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Re: Camp Clothes Rack

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  • Avery Austringer
    ... To me this looks like a good place for a lap joint (like the one on the lower left, here: http://en.wikipedia.org/wiki/File:Woodworking-joint-lap.gif). If
    Message 1 of 11 , Jan 27, 2013
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      > any thoughts, particularly on how the uprights are joined to the feet? I assume mortise and tenon.

      To me this looks like a good place for a lap joint (like the one on the lower left, here: http://en.wikipedia.org/wiki/File:Woodworking-joint-lap.gif).  If you cut it tight enough and use tusk tenons and wedges for your lower stretchers, you wouldn't even have to glue the feet to the posts - just let the tenon on the stretcher and the wedges lock them together.

      I don't think it really matters where you put the lower stretcher - any arrangement for 4 arms and 4 connection points can rack if you stress it enough.  If your camping spots tend to be nice and level and you're not too much of a clothes horse the shoulders on a lower stretcher would probably be sufficient to keep it from doing so - if you're really going to load this thing down and you keep ending up on slopes you're going to need some kind of angled brace.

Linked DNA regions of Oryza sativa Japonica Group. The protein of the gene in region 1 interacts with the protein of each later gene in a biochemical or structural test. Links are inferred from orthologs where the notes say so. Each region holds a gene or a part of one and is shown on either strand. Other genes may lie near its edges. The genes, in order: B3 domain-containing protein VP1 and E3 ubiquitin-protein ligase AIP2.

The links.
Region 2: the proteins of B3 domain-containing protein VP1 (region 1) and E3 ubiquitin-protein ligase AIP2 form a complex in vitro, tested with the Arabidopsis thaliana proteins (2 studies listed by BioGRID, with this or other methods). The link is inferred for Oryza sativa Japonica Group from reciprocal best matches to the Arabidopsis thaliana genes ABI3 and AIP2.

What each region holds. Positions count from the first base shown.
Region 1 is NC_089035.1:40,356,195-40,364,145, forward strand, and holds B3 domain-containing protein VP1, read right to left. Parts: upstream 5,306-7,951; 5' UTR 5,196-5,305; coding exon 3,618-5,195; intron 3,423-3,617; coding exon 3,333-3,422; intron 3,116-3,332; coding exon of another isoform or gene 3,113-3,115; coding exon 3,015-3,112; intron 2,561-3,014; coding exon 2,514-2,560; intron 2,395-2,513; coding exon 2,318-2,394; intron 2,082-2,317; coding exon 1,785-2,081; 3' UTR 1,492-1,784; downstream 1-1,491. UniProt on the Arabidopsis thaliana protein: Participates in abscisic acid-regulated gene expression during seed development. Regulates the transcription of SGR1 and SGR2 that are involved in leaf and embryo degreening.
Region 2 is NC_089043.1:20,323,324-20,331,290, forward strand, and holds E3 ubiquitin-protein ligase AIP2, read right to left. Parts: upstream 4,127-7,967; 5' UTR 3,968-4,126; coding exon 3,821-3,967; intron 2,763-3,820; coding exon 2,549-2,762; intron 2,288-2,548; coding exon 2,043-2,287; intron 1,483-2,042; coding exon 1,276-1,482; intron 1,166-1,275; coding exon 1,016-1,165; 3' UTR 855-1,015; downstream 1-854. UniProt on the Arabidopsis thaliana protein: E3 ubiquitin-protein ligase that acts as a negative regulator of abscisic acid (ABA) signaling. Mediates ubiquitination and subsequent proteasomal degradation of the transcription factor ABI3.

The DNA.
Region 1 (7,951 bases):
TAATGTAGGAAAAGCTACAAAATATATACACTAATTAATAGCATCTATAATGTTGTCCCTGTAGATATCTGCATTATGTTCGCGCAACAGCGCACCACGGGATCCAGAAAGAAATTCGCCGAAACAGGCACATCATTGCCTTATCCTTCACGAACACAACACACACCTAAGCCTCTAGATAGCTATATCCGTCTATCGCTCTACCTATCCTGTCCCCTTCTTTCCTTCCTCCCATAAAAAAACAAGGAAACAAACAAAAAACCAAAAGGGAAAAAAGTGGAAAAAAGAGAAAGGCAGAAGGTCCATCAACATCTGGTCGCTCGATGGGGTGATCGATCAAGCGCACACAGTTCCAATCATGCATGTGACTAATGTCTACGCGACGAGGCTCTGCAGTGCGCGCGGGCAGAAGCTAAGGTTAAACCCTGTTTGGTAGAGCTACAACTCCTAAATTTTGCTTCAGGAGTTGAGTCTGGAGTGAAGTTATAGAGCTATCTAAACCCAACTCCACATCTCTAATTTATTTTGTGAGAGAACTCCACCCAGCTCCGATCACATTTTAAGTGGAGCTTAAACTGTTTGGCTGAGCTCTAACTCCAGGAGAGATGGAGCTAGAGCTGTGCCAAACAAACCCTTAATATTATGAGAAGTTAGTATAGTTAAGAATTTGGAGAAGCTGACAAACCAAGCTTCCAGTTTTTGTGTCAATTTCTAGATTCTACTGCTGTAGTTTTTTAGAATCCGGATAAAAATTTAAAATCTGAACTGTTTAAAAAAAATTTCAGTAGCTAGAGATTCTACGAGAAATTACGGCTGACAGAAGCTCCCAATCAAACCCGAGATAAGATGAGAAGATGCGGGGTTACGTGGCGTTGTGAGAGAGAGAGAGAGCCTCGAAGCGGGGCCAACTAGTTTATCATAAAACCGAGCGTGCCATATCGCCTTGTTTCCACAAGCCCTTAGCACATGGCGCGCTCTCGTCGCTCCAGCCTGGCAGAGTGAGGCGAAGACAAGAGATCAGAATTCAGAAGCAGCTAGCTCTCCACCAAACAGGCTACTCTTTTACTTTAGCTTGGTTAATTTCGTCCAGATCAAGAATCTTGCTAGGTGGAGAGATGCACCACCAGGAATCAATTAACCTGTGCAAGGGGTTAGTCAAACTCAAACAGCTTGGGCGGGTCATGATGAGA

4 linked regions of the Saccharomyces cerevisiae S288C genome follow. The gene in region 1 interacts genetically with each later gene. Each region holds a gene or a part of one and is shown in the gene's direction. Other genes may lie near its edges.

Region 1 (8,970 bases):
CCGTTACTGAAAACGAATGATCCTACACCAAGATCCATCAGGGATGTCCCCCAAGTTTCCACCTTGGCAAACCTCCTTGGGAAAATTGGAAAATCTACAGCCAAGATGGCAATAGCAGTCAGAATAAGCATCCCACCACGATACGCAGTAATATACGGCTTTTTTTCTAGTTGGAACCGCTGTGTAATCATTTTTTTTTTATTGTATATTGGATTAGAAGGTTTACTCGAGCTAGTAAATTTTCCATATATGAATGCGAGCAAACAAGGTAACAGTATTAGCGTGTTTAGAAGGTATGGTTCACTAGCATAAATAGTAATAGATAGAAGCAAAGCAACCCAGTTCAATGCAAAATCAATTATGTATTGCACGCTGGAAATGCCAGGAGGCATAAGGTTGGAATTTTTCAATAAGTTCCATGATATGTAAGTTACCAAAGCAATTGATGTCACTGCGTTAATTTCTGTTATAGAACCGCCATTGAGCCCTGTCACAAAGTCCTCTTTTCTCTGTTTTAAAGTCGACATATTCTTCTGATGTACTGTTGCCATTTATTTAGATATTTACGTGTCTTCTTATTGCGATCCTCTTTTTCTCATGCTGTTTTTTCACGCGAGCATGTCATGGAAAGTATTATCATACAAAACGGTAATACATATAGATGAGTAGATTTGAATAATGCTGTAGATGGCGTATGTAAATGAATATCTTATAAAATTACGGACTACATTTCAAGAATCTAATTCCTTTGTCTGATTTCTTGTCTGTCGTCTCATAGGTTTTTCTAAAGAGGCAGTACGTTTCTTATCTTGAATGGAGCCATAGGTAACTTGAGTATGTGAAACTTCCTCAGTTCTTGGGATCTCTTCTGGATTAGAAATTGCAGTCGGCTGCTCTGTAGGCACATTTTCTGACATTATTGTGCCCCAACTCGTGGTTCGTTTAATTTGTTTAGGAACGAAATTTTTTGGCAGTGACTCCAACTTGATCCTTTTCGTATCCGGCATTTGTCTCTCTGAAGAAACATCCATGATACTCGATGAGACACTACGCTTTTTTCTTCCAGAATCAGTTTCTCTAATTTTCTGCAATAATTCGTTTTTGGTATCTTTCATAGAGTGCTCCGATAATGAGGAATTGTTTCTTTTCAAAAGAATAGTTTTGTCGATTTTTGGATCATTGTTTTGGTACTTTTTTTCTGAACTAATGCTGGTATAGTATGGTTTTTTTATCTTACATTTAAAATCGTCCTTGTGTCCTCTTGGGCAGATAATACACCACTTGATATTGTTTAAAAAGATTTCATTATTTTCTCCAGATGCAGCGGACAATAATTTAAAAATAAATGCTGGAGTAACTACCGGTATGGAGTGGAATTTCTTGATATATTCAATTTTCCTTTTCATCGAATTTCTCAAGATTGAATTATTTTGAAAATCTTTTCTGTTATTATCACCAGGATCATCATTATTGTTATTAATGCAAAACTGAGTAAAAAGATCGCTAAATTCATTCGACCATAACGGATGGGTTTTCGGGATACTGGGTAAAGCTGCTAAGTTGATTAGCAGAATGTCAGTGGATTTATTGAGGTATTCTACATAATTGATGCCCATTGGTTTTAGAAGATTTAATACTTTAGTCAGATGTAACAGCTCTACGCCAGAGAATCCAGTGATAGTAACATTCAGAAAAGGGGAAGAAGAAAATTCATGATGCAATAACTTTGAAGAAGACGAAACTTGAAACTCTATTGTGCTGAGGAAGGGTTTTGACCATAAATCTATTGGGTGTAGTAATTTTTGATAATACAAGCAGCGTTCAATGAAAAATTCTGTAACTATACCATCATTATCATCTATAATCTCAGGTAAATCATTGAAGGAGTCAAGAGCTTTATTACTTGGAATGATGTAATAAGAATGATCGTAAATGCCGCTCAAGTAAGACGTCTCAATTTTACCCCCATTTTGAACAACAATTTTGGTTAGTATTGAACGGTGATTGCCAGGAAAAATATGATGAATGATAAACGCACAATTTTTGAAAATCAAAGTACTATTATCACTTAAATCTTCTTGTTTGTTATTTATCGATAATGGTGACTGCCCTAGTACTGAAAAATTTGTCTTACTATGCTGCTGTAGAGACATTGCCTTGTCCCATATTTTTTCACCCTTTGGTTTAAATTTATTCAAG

Avery
    • Laurie
      While the clothes rack I have isn t as fancy as some, it came with my tourney chest. The top cross beam is tusk tenon like the others and the bottom goes
      Message 2 of 11 , Jan 27, 2013
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        While the clothes rack I have isn’t as fancy as some, it came with my tourney chest.  The top cross beam is tusk tenon like the others and the bottom goes through the handles on the sides of my chest.  It will hold shirts and pants just fine, but because of the chest there isn’t enough space for dresses.  No pictures at the moment because it is deep in winter storage.

      • lorderec
        Oh I have to show you what I made to solve this problem. I fold my clothes like medieval people. But my wife well u know. So I build a cabon, a kufenschrank
        Message 3 of 11 , Feb 4, 2013
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          Oh I have to show you what I made to solve this problem. I fold my clothes like medieval people. But my wife well u know. So I build a cabon, a kufenschrank to be exact, after some 14th century ones that st Thomas guild blogged about. It is completely enclosed, but folds up 6 inches flat for transport. Thin panels in the sides and back to keeps the weight down, door with spot for mirror and all
          -erec

          --- In medievalsawdust@yahoogroups.com, "Laurie" wrote:
          >
          > While the clothes rack I have isn't as fancy as some, it came with my
          > tourney chest. The top cross beam is tusk tenon like the others and the
          > bottom goes through the handles on the sides of my chest. It will hold
          > shirts and pants just fine, but because of the chest there isn't enough
          > space for dresses. No pictures at the moment because it is deep in winter
          > storage.
          >
        • lorderec
          Some pix of the cabon are here on my blog: http://medievalgardening.blogspot.com let me know what you think. oh, and here is the St Thomas Guild, if you don t
          Message 4 of 11 , Feb 6, 2013
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            Some pix of the cabon are here on my blog: